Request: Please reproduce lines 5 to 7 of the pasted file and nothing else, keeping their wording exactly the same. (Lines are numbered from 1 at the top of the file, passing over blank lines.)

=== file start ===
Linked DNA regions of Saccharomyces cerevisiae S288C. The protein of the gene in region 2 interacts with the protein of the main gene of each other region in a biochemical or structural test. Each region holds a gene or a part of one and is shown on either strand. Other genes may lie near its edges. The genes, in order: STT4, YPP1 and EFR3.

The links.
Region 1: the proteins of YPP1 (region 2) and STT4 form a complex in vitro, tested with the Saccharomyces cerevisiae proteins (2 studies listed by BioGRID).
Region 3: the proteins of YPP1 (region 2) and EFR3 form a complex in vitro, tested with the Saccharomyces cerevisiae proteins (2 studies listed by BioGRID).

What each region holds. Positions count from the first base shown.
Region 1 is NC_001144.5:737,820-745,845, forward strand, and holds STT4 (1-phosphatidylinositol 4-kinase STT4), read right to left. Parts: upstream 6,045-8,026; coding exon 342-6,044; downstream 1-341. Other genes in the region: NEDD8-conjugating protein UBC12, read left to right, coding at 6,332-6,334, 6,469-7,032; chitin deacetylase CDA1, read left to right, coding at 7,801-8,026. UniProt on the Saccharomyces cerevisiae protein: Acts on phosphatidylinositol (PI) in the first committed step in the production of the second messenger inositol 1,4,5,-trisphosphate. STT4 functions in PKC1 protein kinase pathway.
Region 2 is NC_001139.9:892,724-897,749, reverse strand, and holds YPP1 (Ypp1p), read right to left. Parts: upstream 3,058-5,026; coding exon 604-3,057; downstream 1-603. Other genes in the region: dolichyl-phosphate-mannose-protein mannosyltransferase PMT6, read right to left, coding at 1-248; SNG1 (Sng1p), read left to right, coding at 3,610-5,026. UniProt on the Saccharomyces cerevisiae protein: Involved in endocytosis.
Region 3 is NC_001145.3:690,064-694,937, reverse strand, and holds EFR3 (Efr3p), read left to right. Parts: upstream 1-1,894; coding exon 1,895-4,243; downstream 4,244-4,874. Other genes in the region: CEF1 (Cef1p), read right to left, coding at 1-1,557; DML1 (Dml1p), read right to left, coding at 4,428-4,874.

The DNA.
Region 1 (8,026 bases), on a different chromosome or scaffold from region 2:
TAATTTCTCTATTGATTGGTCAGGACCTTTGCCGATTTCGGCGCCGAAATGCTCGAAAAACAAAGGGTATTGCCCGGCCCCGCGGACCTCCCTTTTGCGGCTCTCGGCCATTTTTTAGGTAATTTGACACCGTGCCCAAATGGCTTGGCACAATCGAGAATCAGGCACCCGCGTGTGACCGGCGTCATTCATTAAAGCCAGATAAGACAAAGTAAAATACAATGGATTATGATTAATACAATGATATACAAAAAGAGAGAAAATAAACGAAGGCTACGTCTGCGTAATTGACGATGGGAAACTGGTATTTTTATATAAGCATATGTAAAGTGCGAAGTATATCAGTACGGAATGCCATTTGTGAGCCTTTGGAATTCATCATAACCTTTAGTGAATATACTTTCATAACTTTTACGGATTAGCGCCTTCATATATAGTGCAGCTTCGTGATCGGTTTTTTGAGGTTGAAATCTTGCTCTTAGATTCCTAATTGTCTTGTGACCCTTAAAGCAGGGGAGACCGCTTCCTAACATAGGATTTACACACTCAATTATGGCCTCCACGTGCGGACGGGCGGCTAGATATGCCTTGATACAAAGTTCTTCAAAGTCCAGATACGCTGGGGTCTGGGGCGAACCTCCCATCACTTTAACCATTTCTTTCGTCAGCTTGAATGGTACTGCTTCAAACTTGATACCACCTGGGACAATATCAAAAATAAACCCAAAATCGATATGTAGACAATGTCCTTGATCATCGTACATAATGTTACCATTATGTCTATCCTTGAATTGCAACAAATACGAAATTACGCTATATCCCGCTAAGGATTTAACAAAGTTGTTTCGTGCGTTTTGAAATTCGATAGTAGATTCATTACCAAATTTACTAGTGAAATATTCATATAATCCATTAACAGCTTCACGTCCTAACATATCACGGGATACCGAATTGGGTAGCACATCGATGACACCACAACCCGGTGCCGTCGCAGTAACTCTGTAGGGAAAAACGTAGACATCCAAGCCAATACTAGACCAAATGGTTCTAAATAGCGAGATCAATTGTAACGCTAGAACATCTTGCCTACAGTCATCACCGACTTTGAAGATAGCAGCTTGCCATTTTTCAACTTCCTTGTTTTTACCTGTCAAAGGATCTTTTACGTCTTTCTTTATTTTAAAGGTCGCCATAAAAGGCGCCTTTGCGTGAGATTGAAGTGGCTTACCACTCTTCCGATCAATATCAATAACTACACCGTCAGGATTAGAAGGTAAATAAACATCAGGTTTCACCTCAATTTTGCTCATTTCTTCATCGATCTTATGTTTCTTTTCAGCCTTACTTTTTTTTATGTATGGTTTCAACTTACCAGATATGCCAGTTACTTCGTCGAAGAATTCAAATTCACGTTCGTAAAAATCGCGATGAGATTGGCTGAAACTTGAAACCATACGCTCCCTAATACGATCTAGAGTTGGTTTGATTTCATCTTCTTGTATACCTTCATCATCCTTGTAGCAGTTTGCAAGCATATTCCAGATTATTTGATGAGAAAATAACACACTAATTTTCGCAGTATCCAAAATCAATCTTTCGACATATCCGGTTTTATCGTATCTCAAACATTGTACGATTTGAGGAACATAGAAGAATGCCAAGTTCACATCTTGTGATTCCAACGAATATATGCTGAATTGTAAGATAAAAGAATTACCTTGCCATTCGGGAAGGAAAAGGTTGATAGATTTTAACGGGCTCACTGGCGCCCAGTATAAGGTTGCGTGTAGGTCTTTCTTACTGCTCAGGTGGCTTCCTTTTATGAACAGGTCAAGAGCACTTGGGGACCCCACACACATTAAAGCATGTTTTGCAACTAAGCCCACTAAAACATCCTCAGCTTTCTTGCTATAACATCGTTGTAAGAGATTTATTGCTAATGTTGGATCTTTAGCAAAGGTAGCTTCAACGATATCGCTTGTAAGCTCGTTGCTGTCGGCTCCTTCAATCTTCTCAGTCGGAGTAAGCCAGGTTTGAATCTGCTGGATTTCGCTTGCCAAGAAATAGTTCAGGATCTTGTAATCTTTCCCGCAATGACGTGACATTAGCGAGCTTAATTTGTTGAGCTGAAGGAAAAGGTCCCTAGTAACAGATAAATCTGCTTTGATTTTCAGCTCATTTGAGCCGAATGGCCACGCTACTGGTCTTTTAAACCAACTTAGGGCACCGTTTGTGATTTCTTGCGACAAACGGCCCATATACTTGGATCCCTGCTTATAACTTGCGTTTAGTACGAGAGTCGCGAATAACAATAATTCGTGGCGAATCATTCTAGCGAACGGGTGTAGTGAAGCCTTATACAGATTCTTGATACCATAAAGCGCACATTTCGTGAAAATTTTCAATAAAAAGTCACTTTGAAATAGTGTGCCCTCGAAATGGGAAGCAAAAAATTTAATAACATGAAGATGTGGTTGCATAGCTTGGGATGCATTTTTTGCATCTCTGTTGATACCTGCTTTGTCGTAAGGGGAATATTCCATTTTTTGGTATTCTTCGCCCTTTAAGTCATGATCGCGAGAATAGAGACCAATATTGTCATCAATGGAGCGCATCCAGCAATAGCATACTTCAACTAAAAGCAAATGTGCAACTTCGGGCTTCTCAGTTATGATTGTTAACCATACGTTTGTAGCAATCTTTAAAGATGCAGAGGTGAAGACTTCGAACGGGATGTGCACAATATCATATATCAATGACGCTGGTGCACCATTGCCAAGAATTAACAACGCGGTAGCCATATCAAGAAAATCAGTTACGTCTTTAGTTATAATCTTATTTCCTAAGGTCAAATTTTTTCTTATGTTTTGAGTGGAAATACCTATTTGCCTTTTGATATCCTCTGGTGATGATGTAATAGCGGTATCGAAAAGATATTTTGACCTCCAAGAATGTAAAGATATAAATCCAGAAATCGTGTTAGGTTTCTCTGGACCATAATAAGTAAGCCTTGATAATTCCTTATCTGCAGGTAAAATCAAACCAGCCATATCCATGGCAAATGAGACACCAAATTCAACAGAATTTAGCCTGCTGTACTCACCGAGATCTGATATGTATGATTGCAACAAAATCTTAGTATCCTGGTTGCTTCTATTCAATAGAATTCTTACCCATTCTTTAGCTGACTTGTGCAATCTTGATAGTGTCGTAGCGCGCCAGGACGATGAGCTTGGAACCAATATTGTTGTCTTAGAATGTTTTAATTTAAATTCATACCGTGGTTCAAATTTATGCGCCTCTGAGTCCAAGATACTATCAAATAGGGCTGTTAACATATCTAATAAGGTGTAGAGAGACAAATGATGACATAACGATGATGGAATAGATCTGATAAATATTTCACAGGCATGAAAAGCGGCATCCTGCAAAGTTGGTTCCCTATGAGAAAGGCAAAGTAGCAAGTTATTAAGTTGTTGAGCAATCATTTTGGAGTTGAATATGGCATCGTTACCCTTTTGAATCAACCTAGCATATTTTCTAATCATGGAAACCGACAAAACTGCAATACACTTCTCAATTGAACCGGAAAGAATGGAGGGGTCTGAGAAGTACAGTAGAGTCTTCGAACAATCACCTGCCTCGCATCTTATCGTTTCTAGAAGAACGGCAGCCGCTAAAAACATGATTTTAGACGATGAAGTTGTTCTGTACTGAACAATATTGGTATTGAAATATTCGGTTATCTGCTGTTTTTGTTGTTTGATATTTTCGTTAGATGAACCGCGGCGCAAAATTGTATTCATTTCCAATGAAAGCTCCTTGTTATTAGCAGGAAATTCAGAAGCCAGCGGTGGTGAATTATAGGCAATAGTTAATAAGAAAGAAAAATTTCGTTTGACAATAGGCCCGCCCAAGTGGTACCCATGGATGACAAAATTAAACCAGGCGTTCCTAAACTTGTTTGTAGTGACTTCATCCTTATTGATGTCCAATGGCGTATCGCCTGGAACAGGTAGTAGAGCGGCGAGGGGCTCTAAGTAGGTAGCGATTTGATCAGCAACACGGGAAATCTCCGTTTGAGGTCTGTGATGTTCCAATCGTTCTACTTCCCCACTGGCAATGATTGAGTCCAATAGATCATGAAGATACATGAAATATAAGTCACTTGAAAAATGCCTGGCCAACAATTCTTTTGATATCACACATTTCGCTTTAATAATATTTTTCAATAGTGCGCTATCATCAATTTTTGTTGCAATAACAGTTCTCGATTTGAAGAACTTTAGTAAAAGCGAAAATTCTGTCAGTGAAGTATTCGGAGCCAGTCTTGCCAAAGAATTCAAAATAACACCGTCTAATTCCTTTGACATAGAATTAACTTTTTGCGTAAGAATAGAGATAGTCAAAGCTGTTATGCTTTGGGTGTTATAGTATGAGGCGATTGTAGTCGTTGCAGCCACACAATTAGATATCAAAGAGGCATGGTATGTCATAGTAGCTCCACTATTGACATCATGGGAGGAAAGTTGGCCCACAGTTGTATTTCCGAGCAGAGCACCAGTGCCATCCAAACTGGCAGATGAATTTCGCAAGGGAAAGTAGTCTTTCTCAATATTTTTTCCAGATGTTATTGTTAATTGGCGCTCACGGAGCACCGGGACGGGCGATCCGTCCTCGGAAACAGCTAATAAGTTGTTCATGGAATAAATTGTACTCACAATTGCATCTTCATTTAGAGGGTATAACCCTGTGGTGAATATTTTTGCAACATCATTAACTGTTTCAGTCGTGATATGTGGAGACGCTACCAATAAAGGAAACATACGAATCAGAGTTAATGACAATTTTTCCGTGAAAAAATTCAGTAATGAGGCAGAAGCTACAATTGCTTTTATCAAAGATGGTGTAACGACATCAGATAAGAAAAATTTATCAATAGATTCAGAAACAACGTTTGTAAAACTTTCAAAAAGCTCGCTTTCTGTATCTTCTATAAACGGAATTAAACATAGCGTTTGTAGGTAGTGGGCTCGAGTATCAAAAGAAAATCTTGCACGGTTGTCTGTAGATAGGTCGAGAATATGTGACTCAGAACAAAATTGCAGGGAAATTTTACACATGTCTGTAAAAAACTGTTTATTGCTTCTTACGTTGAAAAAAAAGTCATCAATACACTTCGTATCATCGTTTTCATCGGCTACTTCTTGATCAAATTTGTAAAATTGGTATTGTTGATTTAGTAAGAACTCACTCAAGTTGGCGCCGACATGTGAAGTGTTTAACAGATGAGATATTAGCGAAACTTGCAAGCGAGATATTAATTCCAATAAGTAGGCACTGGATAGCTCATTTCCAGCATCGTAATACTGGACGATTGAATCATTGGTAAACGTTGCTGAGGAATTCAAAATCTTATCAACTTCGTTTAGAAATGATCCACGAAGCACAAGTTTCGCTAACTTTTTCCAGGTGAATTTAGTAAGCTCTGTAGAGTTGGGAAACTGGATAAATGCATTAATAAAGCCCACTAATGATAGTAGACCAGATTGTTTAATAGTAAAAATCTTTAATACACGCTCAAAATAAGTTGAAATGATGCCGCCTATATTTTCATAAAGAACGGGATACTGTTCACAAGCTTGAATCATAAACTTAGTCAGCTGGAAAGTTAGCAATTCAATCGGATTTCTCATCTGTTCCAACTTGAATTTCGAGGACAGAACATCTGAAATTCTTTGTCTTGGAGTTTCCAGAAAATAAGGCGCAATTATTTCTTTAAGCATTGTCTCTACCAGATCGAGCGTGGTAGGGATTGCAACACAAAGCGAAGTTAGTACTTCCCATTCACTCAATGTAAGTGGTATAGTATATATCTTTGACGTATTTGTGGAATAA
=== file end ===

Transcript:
What each region holds. Positions count from the first base shown.
Region 1 is NC_001144.5:737,820-745,845, forward strand, and holds STT4 (1-phosphatidylinositol 4-kinase STT4), read right to left. Parts: upstream 6,045-8,026; coding exon 342-6,044; downstream 1-341. Other genes in the region: NEDD8-conjugating protein UBC12, read left to right, coding at 6,332-6,334, 6,469-7,032; chitin deacetylase CDA1, read left to right, coding at 7,801-8,026. UniProt on the Saccharomyces cerevisiae protein: Acts on phosphatidylinositol (PI) in the first committed step in the production of the second messenger inositol 1,4,5,-trisphosphate. STT4 functions in PKC1 protein kinase pathway.
Region 2 is NC_001139.9:892,724-897,749, reverse strand, and holds YPP1 (Ypp1p), read right to left. Parts: upstream 3,058-5,026; coding exon 604-3,057; downstream 1-603. Other genes in the region: dolichyl-phosphate-mannose-protein mannosyltransferase PMT6, read right to left, coding at 1-248; SNG1 (Sng1p), read left to right, coding at 3,610-5,026. UniProt on the Saccharomyces cerevisiae protein: Involved in endocytosis.